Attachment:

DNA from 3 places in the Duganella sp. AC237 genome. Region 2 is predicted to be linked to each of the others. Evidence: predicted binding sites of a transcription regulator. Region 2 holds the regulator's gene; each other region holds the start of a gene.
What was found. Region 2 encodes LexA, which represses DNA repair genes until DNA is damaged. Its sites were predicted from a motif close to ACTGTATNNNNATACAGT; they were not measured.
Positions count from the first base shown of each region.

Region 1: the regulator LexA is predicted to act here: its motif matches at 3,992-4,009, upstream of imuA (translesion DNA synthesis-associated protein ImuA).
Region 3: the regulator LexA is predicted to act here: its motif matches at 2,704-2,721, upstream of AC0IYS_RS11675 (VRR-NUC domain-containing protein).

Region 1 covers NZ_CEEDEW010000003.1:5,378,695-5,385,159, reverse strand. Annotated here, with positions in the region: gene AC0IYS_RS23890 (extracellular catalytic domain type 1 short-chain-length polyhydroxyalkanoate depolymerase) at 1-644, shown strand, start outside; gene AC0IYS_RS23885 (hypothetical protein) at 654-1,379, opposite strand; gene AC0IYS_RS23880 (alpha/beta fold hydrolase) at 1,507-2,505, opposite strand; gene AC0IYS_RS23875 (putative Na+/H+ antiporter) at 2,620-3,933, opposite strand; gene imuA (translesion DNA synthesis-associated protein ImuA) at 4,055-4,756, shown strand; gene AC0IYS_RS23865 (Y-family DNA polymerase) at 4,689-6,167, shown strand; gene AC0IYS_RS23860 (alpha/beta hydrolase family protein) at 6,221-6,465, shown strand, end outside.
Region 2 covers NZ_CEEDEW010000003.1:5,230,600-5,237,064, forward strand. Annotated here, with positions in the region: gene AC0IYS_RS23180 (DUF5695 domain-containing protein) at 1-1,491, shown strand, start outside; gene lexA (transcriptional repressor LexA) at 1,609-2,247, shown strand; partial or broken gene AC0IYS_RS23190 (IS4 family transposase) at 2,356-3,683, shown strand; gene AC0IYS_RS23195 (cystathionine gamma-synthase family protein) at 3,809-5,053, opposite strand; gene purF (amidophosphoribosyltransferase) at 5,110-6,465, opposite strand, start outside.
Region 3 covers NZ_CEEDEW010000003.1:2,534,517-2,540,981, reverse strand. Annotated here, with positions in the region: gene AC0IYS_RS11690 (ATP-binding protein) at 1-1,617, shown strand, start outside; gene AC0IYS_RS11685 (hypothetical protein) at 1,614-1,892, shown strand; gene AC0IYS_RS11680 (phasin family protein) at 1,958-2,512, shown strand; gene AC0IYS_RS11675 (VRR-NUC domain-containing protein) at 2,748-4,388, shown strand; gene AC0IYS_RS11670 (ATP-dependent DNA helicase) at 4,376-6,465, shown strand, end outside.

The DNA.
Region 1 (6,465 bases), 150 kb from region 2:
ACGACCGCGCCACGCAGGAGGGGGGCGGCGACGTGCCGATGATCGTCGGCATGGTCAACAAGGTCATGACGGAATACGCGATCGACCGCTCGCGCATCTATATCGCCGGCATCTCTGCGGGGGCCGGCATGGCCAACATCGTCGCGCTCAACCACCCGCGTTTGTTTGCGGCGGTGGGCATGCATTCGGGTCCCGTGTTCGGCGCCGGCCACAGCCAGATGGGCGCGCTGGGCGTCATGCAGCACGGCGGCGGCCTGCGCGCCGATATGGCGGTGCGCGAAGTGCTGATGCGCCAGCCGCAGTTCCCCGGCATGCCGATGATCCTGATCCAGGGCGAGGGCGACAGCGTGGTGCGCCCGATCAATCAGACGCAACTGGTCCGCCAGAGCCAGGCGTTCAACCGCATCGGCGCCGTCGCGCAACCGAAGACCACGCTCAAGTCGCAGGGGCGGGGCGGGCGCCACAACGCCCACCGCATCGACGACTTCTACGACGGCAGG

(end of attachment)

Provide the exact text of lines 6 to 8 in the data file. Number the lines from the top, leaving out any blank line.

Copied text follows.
Region 1 covers NZ_CEEDEW010000003.1:5,378,695-5,385,159, reverse strand. Annotated here, with positions in the region: gene AC0IYS_RS23890 (extracellular catalytic domain type 1 short-chain-length polyhydroxyalkanoate depolymerase) at 1-644, shown strand, start outside; gene AC0IYS_RS23885 (hypothetical protein) at 654-1,379, opposite strand; gene AC0IYS_RS23880 (alpha/beta fold hydrolase) at 1,507-2,505, opposite strand; gene AC0IYS_RS23875 (putative Na+/H+ antiporter) at 2,620-3,933, opposite strand; gene imuA (translesion DNA synthesis-associated protein ImuA) at 4,055-4,756, shown strand; gene AC0IYS_RS23865 (Y-family DNA polymerase) at 4,689-6,167, shown strand; gene AC0IYS_RS23860 (alpha/beta hydrolase family protein) at 6,221-6,465, shown strand, end outside.
Region 2 covers NZ_CEEDEW010000003.1:5,230,600-5,237,064, forward strand. Annotated here, with positions in the region: gene AC0IYS_RS23180 (DUF5695 domain-containing protein) at 1-1,491, shown strand, start outside; gene lexA (transcriptional repressor LexA) at 1,609-2,247, shown strand; partial or broken gene AC0IYS_RS23190 (IS4 family transposase) at 2,356-3,683, shown strand; gene AC0IYS_RS23195 (cystathionine gamma-synthase family protein) at 3,809-5,053, opposite strand; gene purF (amidophosphoribosyltransferase) at 5,110-6,465, opposite strand, start outside.
Region 3 covers NZ_CEEDEW010000003.1:2,534,517-2,540,981, reverse strand. Annotated here, with positions in the region: gene AC0IYS_RS11690 (ATP-binding protein) at 1-1,617, shown strand, start outside; gene AC0IYS_RS11685 (hypothetical protein) at 1,614-1,892, shown strand; gene AC0IYS_RS11680 (phasin family protein) at 1,958-2,512, shown strand; gene AC0IYS_RS11675 (VRR-NUC domain-containing protein) at 2,748-4,388, shown strand; gene AC0IYS_RS11670 (ATP-dependent DNA helicase) at 4,376-6,465, shown strand, end outside.